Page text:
September 27, 2006: Perspective
with death, learning about life
By Virginia Morris ’81
Virginia Morris ’81 is the author of Talking about Death and How to Care for Aging Parents. She lives in Sag Harbor, N.Y., with her husband and two children.
When I was five months pregnant, my siblings and I returned to our childhood home to care for our father. Prostate cancer had moved into his bones, and he was now fading away, disappearing before our eyes.
He lay in his king-size bed, and we tended to him like new parents. We adjusted his pain medications, arranged and rearranged his pillows, and gave him sips of cool limey water. We smoothed back wisps of white hair, cupped his big hands against our cheeks, and buried our faces in the familiar warmth of his neck.
During those final weeks together, my family cried a lot, but we also laughed and reminisced. With our words, we took my father back to a sailboat rocking over the waves along the coast of Maine, to the pine paths of our lake house, and to the edge of our own pool where his five squealing children would beg him to jump. He always did it the same way: straight down, feet first, holding his nose and puffing out his cheeks, then disappearing until one foot slowly rose from the depths, which brought on a chorus of giggles. We sat on his bed and told him about the people who had called, we laughed at reruns of old TV shows, and we sang silly songs he had taught us on long car rides. (And, I suppose I must confess this here, in the days before he died, my father, Class of ’36, woke from the depths of morphine and cancer to sing “Old Nassau” one last time.)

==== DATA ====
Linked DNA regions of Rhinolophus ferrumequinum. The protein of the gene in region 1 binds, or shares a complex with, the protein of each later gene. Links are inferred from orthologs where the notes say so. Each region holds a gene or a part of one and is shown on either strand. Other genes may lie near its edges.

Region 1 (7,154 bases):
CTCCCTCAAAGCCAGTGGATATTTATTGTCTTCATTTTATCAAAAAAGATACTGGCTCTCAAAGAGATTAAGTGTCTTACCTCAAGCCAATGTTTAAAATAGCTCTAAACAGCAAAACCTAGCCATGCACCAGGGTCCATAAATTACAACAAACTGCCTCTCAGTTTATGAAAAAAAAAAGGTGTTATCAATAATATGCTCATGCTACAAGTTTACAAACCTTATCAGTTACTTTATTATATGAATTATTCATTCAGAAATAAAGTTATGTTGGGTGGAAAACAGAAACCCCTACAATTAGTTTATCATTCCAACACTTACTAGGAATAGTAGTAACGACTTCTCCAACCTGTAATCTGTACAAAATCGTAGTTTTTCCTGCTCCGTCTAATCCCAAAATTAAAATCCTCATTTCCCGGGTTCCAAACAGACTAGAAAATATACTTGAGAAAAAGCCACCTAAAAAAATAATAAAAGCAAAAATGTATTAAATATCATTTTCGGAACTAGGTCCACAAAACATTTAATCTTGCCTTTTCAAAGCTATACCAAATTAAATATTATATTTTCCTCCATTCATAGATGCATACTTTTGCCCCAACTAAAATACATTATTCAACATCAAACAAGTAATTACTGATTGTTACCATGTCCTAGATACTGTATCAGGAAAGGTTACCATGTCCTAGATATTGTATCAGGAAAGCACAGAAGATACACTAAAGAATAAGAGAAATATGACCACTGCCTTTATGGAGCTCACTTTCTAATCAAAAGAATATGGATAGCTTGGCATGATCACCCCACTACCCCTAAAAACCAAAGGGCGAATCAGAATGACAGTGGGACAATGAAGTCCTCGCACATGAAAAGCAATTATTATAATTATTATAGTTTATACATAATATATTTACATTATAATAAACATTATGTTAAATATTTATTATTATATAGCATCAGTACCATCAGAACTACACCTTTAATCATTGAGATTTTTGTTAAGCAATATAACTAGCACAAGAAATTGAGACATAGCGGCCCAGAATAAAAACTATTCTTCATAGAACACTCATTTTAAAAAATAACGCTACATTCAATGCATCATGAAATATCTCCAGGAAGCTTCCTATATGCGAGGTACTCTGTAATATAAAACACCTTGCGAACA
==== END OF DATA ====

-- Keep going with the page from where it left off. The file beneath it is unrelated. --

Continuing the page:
When our time together was up, we told him he was safe, that we’d be fine, that he’d lived his life well, that we’d take care of our mother, and that we would never, ever, forget him. We told him that he could go. And, so very sadly for us, he did. With one last gurgling breath, my bold, driven, stubborn, gentle father lay back on his pillows and was gone.
Three months later I gave birth to his namesake, Jack. He came from my belly with a huge gasp of air and his naked body was laid on my chest. I put my face to his neck, breathed in deeply, and closed my eyes. A life ended, a life begun. None of it was easy, but I wouldn’t have missed either experience for the world.
What struck me, having these two events juxtaposed like this, was that people had so much advice about delivering a baby — what to eat, how to breathe, what medications to avoid — but they were eerily silent on the subject of death. No advice. No comments. Not a word about it. It was as if by not mentioning it, they could make it go away.
I was still thinking about this inconsistency a few weeks later when I returned to work. I had to finish the last chapters of a book I was writing on aging parents, which meant I had to interview people about death. What I heard were not stories of laughter and tears and reminiscing, but tales of agonizing deaths and lasting regrets. What I heard was, “He wouldn’t have wanted it like that. ... I don’t know how it happened. ... ” And I heard it over and over and over.
Despite any advance directives written or promises made, the vast majority of people die exactly as they don’t want to: hooked to a web of tubes and machines, distanced from those they love, in pain, afraid, and alone. This is obviously horrendous for the patient, but it is also a nightmare for family members and other loved ones, as this is their final gift, their send-off, and it is the setting for their ensuing grief.
I had to find out, Why do we die like this? So once I finished the book on aging, I set out to learn about death.